Federal appeals court strikes down Trump administration’s pro-coal rule

The US Court of Appeals for the District of Columbia Circuit on Tuesday struck down the Affordable Clean Energy (ACE) rule, ending the Trump administration’s efforts to relax rules regarding the emission of greenhouse gases from power plants.

The Environmental Protection Agency (EPA) under former president Donald Trump had promulgated the ACE rule in an attempt to repeal and replace the Obama-era Clean Power Plan that was designed to reduce carbon dioxide emissions for combating climate change. The plan has been on hold as it has been held up in court since 2016. The ACE rule would have given the states the authority to set their own air quality standards and establish regulations for individual power plants within them.

A broad coalition of environmental groups, states, cities and power companies filed suit to block the ACE rule after it was finalized in 2019. In defending the repeal of the Clean Power Plan and the enactment of the ACE rule, the EPA argued that the express language of section 7411 of the Clean Air Act mandates that the EPA can only regulate greenhouse gas emissions at a stationary source, namely the power plants themselves. However, the court found that the EPA’s reading of the Act “is simply not supported by the text, let alone plainly and unambiguously required by it.” The court said that the EPA has “ample discretion” in how it carries out its duties, but “it may not shirk its responsibility by imagining new limitations that the plain language of the statute does not clearly require.” The court vacated the rule and remanded it to the EPA “to consider the question afresh.”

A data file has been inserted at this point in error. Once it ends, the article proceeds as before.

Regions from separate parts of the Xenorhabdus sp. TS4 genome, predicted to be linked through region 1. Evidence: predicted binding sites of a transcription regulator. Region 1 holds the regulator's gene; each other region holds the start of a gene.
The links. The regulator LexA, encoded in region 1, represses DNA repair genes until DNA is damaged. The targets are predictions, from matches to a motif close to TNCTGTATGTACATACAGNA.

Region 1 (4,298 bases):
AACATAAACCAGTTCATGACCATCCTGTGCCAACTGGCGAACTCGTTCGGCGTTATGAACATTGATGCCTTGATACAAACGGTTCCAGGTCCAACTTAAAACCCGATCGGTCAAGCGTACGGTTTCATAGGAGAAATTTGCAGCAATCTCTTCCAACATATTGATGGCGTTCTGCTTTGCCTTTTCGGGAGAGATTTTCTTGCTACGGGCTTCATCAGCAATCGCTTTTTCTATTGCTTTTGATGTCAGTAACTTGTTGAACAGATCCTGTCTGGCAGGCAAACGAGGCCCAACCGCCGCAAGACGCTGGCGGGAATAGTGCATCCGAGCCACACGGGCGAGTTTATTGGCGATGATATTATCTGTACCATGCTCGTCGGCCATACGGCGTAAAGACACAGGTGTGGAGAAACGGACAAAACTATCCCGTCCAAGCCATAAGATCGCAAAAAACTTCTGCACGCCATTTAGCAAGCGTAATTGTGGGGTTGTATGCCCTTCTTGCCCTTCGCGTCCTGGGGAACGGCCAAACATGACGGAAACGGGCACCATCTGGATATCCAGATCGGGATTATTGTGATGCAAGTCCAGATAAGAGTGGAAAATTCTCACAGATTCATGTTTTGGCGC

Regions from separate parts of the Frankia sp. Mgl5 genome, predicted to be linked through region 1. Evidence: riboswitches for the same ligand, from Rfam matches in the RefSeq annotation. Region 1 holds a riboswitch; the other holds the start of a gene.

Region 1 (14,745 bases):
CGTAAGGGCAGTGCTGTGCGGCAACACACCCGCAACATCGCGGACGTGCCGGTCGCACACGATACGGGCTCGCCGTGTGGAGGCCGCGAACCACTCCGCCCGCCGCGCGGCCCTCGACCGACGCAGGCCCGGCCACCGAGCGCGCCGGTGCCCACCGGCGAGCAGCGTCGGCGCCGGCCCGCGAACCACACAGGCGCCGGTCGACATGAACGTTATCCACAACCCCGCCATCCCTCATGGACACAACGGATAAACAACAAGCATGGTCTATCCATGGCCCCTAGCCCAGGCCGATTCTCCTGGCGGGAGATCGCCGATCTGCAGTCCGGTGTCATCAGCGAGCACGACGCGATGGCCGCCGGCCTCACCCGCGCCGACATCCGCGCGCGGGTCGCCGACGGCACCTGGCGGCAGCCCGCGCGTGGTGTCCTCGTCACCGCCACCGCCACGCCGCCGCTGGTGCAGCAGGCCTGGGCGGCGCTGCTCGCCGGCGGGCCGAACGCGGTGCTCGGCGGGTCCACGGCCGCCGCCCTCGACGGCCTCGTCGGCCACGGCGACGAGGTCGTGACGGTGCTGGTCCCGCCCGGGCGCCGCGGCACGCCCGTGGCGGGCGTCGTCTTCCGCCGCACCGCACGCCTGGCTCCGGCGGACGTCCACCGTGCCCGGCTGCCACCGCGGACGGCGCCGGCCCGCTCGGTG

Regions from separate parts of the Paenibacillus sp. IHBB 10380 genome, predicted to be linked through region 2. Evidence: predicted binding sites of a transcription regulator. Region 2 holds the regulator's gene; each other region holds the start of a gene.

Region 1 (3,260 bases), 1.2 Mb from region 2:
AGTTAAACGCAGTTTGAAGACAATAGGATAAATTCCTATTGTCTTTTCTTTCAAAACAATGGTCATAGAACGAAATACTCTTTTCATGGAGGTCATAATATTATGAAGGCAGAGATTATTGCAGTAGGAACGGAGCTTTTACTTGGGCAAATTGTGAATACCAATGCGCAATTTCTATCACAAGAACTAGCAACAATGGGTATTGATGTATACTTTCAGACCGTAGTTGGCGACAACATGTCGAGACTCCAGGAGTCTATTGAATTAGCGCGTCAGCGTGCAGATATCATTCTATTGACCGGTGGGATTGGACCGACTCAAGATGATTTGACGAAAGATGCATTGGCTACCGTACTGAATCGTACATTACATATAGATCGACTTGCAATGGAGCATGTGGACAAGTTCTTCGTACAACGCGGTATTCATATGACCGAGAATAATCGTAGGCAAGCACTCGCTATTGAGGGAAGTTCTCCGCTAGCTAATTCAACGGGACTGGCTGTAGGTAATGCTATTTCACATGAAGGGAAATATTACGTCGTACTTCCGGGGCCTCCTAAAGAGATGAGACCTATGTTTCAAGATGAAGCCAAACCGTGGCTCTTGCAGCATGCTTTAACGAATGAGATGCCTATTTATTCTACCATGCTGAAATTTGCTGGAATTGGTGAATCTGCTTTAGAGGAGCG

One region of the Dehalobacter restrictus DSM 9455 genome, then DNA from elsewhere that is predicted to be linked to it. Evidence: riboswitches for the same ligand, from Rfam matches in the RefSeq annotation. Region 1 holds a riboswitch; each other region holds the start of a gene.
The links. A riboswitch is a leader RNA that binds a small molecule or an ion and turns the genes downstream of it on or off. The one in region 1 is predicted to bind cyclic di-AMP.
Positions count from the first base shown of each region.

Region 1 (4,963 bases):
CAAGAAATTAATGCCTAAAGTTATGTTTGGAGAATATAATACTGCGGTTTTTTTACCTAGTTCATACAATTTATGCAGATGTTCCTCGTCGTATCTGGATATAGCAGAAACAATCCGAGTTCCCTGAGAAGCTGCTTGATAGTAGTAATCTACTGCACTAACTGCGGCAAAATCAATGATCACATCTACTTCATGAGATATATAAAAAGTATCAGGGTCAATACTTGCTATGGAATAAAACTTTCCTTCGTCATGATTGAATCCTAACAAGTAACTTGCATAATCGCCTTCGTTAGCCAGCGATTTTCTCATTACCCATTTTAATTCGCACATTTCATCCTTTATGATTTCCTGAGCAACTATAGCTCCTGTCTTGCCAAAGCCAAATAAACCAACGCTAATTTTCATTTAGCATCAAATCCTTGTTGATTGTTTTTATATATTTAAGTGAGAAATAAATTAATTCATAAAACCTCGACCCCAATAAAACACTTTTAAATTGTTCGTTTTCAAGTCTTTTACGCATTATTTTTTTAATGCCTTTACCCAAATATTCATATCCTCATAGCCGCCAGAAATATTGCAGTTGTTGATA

The incoming Biden administration is unlikely to appeal the ruling.